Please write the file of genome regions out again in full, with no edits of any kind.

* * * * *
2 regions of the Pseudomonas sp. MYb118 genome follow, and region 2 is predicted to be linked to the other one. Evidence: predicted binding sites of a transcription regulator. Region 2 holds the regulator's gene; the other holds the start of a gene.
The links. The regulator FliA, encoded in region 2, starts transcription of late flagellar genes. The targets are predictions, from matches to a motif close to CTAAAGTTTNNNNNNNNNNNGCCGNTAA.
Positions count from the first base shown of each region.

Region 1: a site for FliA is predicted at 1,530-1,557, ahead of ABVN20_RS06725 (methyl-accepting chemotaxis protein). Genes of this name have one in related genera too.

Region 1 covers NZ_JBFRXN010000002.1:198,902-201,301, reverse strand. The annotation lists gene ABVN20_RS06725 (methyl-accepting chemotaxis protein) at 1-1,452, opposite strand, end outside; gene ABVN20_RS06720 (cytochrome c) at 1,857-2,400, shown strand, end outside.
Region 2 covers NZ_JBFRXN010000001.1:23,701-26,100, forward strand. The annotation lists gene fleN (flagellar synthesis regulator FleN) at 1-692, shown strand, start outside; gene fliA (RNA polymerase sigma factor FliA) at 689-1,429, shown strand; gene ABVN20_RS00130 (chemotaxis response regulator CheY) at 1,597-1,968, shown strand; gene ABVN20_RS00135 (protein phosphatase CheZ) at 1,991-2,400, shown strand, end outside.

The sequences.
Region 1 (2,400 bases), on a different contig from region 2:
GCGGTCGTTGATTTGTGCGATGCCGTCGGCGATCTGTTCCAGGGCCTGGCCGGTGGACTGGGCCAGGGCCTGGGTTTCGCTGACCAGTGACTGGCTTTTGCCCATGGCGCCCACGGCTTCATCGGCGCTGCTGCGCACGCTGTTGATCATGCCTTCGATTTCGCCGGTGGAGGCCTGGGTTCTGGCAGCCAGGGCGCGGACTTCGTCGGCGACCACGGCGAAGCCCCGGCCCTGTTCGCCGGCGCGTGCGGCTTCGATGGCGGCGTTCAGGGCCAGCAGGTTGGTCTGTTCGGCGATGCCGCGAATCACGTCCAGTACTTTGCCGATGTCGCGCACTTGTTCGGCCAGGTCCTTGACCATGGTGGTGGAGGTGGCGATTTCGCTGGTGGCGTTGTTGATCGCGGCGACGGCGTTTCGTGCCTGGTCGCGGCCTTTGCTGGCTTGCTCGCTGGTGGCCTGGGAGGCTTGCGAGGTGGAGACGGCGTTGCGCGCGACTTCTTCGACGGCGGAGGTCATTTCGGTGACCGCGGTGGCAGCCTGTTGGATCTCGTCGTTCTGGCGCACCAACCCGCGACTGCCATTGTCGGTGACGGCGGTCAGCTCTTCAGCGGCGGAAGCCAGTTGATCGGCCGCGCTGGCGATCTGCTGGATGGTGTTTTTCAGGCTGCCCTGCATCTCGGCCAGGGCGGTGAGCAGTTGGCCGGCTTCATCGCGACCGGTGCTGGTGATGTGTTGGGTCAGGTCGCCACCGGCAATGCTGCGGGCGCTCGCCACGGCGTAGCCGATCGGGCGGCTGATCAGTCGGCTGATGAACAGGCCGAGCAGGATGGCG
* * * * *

2 regions of the Pseudomonas sp. MYb118 genome follow, and region 2 is predicted to be linked to the other one. Evidence: predicted binding sites of a transcription regulator. Region 2 holds the regulator's gene; the other holds the start of a gene.
The links. The regulator FliA, encoded in region 2, starts transcription of late flagellar genes. The targets are predictions, from matches to a motif close to CTAAAGTTTNNNNNNNNNNNGCCGNTAA.
Positions count from the first base shown of each region.

Region 1: a site for FliA is predicted at 1,530-1,557, ahead of ABVN20_RS06725 (methyl-accepting chemotaxis protein). Genes of this name have one in related genera too.

Region 1 covers NZ_JBFRXN010000002.1:198,902-201,301, reverse strand. The annotation lists gene ABVN20_RS06725 (methyl-accepting chemotaxis protein) at 1-1,452, opposite strand, end outside; gene ABVN20_RS06720 (cytochrome c) at 1,857-2,400, shown strand, end outside.
Region 2 covers NZ_JBFRXN010000001.1:23,701-26,100, forward strand. The annotation lists gene fleN (flagellar synthesis regulator FleN) at 1-692, shown strand, start outside; gene fliA (RNA polymerase sigma factor FliA) at 689-1,429, shown strand; gene ABVN20_RS00130 (chemotaxis response regulator CheY) at 1,597-1,968, shown strand; gene ABVN20_RS00135 (protein phosphatase CheZ) at 1,991-2,400, shown strand, end outside.

The sequences.
Region 1 (2,400 bases), on a different contig from region 2:
GCGGTCGTTGATTTGTGCGATGCCGTCGGCGATCTGTTCCAGGGCCTGGCCGGTGGACTGGGCCAGGGCCTGGGTTTCGCTGACCAGTGACTGGCTTTTGCCCATGGCGCCCACGGCTTCATCGGCGCTGCTGCGCACGCTGTTGATCATGCCTTCGATTTCGCCGGTGGAGGCCTGGGTTCTGGCAGCCAGGGCGCGGACTTCGTCGGCGACCACGGCGAAGCCCCGGCCCTGTTCGCCGGCGCGTGCGGCTTCGATGGCGGCGTTCAGGGCCAGCAGGTTGGTCTGTTCGGCGATGCCGCGAATCACGTCCAGTACTTTGCCGATGTCGCGCACTTGTTCGGCCAGGTCCTTGACCATGGTGGTGGAGGTGGCGATTTCGCTGGTGGCGTTGTTGATCGCGGCGACGGCGTTTCGTGCCTGGTCGCGGCCTTTGCTGGCTTGCTCGCTGGTGGCCTGGGAGGCTTGCGAGGTGGAGACGGCGTTGCGCGCGACTTCTTCGACGGCGGAGGTCATTTCGGTGACCGCGGTGGCAGCCTGTTGGATCTCGTCGTTCTGGCGCACCAACCCGCGACTGCCATTGTCGGTGACGGCGGTCAGCTCTTCAGCGGCGGAAGCCAGTTGATCGGCCGCGCTGGCGATCTGCTGGATGGTGTTTTTCAGGCTGCCCTGCATCTCGGCCAGGGCGGTGAGCAGTTGGCCGGCTTCATCGCGACCGGTGCTGGTGATGTGTTGGGTCAGGTCGCCACCGGCAATGCTGCGGGCGCTCGCCACGGCGTAGCCGATCGGGCGGCTGATCAGTCGGCTGATGAACAGGCCGAGCAGGATGGCG